Marriott Alumni Magazine

Summer 1985 Exchange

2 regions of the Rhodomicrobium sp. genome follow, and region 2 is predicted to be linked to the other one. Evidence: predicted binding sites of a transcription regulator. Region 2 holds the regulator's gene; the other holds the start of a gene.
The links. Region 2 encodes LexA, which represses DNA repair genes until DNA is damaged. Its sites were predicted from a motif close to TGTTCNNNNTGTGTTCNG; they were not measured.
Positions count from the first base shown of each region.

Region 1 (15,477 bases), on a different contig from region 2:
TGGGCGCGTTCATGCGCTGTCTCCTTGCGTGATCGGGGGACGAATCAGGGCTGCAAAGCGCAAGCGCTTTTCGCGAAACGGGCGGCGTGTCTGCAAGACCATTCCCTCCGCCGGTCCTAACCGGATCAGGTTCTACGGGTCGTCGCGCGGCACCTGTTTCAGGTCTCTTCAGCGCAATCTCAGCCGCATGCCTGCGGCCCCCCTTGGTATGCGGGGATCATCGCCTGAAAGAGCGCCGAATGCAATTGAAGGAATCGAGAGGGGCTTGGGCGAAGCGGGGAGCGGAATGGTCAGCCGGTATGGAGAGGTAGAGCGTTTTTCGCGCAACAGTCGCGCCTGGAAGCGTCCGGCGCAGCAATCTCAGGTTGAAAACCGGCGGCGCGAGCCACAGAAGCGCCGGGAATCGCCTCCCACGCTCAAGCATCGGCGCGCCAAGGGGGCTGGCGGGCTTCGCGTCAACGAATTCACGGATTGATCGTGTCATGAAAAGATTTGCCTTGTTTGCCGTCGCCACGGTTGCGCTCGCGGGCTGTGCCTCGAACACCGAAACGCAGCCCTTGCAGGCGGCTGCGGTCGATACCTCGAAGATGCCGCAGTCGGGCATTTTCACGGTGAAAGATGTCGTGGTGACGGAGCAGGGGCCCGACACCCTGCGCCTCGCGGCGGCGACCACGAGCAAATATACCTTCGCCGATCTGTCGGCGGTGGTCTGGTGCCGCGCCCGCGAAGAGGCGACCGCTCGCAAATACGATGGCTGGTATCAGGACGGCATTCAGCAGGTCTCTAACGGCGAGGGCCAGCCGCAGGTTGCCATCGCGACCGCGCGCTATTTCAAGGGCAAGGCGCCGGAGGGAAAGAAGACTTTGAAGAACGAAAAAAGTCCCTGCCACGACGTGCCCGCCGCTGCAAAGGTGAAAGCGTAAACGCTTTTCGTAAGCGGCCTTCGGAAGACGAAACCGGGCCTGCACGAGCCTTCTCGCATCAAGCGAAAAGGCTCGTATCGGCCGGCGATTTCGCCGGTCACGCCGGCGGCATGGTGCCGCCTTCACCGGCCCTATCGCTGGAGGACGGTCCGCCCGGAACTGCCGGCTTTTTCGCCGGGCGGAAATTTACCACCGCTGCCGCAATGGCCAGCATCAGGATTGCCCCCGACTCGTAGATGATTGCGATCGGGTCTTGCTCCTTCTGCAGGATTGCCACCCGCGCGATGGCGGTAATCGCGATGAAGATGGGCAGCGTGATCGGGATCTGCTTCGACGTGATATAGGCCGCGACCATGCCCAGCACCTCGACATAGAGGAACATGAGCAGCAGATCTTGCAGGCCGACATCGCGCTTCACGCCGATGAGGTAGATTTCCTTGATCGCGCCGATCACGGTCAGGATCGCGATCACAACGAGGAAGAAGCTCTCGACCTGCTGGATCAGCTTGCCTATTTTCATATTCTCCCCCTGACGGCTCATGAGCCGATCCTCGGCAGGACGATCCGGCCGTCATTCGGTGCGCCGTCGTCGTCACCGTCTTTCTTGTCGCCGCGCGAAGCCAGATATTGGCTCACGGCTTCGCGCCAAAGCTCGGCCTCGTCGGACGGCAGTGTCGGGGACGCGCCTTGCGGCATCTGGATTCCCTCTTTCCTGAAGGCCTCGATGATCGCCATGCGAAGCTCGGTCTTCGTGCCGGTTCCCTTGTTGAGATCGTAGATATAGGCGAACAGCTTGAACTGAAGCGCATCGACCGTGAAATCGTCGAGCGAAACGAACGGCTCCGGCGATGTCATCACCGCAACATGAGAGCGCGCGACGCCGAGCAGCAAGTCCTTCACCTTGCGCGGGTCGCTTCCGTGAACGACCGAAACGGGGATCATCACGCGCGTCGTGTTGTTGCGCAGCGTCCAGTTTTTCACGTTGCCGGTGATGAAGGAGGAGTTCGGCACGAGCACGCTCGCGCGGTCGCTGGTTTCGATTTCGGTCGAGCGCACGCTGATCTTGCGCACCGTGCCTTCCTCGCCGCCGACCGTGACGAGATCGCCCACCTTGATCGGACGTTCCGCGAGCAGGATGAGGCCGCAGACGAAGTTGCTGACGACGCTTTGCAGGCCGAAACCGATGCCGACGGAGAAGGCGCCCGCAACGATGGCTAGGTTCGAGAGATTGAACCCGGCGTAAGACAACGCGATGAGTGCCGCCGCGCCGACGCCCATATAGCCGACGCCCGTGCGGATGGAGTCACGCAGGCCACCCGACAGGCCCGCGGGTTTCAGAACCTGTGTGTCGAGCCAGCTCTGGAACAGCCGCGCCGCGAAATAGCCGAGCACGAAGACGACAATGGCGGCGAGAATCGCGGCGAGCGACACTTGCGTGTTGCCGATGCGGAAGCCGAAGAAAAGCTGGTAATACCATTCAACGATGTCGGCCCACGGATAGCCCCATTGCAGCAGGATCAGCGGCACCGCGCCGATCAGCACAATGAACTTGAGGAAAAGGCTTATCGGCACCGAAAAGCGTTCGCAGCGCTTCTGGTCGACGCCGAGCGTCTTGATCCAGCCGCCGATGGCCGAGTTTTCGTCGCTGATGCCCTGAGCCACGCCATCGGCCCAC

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EXCHANGE COMMENT We Can't Go On Meeting Like This Paul R. Timm The President of Moose Lips Corporation meant well, but somehow things just didn't work out quite the way he thought they would.* Matt Bayless had built Moose Lips from a one-man operation working out of his garage to the largest manufacturer of camping and recreational gear in the Pacific Northwest. Despite rapid financial growth, Matt had the uneasy feeling that things wouldn't continue to be so good. He was disturbed by a marked rise in production costs and an apparent increase in competitor activity. Nothing specific, but he was just uncomfortable. Then he hit on an idea. After dusting off a management textbook he'd read in college, Matt decided to use "participative decision making” to cope with the company's problems. "Sure, that’s it," he decided. "We'll have a big meeting and get some new ideas." His memo to all employees went out the next morning. Everyone was "invited” to participate in an all-day retreat at the Seaside Resort and Conference Center about 20 miles out of town. The agenda was set: The employees would all be getting together to "share their ideas" on how to retain market share, how to cut production costs, and "any other topics relevant to the success of their business." The entire company would be shut down all day Friday while the 126 employees conferred. A few days before the big meeting, word filtered back to Matt that a number of the Moose Lips employees had been mouthing off about having * This commentary is based on an article by the author which appeared in Communicators journal, Sept./Oct. 1984, pp. 54-8. 2

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